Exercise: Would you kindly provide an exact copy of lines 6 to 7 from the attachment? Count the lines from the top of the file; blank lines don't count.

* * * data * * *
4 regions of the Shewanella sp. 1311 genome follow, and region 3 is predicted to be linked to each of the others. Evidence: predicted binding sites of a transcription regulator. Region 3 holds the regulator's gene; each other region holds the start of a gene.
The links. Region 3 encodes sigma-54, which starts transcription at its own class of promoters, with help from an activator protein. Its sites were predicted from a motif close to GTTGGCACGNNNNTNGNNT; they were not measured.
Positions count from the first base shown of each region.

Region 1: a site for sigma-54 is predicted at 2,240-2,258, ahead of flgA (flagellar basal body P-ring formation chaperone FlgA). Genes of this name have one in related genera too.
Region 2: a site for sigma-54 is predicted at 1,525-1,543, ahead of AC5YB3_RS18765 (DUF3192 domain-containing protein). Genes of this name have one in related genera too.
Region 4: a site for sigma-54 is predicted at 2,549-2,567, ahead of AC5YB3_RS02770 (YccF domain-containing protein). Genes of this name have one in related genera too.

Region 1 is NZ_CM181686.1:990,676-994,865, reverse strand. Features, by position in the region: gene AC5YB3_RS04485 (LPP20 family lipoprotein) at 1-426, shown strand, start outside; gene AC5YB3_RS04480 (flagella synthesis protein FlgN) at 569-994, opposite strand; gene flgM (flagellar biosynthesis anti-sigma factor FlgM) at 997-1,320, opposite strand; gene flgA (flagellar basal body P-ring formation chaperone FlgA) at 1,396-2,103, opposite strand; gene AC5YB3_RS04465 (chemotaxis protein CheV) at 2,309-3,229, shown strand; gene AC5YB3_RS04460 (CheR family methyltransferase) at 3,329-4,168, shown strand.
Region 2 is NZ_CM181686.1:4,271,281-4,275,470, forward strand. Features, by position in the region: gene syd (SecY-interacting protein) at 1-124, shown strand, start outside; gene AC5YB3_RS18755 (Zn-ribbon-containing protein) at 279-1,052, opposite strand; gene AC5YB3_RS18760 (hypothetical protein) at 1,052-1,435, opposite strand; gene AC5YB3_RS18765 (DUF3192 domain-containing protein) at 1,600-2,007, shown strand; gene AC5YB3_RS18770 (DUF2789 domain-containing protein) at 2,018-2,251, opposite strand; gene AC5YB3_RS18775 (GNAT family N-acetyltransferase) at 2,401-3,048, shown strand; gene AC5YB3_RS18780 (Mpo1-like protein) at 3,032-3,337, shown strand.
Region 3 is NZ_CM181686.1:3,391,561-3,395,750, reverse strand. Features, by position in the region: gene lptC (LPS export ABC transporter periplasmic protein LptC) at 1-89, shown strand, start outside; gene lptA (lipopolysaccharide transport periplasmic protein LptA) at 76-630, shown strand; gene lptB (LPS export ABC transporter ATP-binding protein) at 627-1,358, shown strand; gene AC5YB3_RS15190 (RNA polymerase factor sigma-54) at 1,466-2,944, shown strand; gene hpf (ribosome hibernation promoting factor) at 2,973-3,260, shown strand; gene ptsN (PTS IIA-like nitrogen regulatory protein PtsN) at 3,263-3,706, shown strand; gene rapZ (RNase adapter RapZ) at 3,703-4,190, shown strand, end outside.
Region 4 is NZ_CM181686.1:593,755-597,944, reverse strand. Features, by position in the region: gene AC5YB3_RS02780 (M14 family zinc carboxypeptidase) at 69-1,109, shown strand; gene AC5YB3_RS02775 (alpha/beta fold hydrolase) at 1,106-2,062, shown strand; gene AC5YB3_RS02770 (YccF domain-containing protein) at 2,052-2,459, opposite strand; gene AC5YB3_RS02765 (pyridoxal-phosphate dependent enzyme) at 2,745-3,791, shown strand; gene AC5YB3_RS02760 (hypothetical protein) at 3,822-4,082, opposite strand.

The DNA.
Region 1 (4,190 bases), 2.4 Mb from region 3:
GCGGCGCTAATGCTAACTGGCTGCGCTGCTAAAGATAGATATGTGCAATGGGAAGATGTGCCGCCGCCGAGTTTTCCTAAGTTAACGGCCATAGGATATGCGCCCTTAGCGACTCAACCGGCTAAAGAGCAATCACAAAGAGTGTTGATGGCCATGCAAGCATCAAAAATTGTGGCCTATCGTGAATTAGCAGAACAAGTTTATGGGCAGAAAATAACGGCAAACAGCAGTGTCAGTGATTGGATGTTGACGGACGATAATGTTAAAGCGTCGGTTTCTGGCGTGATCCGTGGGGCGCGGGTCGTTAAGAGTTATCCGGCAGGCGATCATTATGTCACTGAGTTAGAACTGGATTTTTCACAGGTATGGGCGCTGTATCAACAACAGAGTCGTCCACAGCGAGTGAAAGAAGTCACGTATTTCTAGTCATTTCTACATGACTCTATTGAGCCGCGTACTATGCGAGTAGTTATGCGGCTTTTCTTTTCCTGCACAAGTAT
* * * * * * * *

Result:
Region 4: a site for sigma-54 is predicted at 2,549-2,567, ahead of AC5YB3_RS02770 (YccF domain-containing protein). Genes of this name have one in related genera too.

Region 1 is NZ_CM181686.1:990,676-994,865, reverse strand. Features, by position in the region: gene AC5YB3_RS04485 (LPP20 family lipoprotein) at 1-426, shown strand, start outside; gene AC5YB3_RS04480 (flagella synthesis protein FlgN) at 569-994, opposite strand; gene flgM (flagellar biosynthesis anti-sigma factor FlgM) at 997-1,320, opposite strand; gene flgA (flagellar basal body P-ring formation chaperone FlgA) at 1,396-2,103, opposite strand; gene AC5YB3_RS04465 (chemotaxis protein CheV) at 2,309-3,229, shown strand; gene AC5YB3_RS04460 (CheR family methyltransferase) at 3,329-4,168, shown strand.